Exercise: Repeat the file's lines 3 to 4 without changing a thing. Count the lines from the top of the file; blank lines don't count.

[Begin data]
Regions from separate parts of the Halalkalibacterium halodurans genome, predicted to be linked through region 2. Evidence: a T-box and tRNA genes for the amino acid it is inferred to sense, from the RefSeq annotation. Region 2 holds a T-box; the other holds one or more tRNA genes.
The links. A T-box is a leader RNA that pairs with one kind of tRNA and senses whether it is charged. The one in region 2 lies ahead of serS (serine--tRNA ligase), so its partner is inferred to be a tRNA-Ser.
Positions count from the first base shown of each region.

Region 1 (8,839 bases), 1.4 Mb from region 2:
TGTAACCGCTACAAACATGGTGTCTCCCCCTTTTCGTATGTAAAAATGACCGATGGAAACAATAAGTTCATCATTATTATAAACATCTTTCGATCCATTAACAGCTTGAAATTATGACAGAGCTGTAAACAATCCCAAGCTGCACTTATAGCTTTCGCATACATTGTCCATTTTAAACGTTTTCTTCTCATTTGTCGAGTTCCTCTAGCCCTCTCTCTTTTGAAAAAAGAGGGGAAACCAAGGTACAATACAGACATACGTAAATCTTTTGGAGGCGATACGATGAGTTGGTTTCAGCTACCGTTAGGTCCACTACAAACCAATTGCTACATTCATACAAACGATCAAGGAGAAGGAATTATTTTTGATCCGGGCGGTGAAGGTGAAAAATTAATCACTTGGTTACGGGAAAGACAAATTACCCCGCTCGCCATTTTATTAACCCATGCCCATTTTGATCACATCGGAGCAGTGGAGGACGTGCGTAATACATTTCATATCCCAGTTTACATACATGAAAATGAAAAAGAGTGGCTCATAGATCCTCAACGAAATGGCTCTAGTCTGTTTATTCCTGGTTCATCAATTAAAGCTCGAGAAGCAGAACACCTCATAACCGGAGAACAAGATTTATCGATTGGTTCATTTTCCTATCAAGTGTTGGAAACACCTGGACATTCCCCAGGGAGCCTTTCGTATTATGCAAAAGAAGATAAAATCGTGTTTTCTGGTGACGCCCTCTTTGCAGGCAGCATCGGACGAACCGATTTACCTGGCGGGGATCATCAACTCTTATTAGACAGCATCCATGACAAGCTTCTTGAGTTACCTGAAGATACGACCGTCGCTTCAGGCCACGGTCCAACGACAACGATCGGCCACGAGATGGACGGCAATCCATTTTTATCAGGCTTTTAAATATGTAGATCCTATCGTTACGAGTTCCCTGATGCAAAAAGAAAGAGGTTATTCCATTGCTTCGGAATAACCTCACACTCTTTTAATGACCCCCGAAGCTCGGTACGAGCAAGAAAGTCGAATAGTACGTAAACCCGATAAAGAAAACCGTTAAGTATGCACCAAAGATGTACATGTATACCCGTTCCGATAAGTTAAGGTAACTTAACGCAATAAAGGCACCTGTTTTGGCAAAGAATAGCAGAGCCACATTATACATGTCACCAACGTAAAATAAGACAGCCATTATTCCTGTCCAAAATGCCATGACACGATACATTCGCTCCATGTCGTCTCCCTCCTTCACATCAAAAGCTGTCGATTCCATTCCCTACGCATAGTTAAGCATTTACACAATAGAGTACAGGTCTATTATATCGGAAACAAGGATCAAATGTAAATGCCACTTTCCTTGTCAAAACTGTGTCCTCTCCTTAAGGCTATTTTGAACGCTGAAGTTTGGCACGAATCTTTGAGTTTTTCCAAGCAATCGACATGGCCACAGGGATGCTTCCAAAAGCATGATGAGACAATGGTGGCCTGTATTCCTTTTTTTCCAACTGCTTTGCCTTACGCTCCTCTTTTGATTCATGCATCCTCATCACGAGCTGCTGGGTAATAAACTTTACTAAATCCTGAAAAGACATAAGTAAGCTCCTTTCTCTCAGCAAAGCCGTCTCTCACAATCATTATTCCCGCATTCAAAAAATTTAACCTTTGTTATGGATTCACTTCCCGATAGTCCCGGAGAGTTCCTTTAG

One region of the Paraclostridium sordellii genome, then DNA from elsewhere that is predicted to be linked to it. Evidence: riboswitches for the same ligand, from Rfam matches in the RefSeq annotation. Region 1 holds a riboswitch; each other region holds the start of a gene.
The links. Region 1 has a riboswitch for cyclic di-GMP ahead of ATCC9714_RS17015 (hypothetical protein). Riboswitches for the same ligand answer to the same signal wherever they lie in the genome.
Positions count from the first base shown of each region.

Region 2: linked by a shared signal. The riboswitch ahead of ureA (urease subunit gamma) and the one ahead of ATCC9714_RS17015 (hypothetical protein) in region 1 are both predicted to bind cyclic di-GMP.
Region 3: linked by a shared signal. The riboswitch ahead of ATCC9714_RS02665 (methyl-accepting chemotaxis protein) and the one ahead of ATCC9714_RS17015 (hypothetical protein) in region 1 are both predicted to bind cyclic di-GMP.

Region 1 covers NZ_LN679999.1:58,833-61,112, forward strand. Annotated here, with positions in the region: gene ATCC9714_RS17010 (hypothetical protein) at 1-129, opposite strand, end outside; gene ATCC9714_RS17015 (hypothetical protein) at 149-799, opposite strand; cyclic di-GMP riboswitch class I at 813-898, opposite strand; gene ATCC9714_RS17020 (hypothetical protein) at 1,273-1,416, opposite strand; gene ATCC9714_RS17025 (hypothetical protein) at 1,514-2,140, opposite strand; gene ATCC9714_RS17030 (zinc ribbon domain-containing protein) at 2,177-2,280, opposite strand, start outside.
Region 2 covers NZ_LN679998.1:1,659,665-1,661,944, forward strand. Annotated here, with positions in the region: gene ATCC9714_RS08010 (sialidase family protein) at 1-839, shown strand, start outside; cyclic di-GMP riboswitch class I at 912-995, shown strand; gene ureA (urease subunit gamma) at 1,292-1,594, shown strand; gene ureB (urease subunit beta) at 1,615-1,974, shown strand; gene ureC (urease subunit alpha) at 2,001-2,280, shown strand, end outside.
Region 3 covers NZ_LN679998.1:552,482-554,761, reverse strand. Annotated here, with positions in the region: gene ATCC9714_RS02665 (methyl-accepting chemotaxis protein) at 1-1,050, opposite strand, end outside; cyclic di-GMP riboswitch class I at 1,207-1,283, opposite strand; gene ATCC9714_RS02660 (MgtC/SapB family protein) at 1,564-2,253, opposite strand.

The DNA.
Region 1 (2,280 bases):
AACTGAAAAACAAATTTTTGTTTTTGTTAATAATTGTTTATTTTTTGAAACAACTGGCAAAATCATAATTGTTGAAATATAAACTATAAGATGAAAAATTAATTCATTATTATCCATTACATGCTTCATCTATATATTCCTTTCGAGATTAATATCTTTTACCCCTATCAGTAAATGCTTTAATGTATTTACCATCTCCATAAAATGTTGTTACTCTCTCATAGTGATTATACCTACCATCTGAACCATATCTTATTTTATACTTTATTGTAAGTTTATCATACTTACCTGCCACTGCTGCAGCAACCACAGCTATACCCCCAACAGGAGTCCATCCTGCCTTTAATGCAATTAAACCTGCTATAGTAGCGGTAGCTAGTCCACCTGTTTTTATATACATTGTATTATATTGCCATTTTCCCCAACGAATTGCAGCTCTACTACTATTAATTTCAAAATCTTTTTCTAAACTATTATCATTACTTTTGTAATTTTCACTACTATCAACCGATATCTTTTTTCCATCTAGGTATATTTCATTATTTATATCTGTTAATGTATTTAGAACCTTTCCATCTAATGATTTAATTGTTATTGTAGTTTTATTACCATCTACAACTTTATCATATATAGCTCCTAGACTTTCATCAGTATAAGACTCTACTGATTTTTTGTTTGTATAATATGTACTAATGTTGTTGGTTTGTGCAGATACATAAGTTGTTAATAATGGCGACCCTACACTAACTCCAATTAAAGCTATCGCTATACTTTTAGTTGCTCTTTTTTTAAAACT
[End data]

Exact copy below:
Positions count from the first base shown of each region.

Region 1 (8,839 bases), 1.4 Mb from region 2: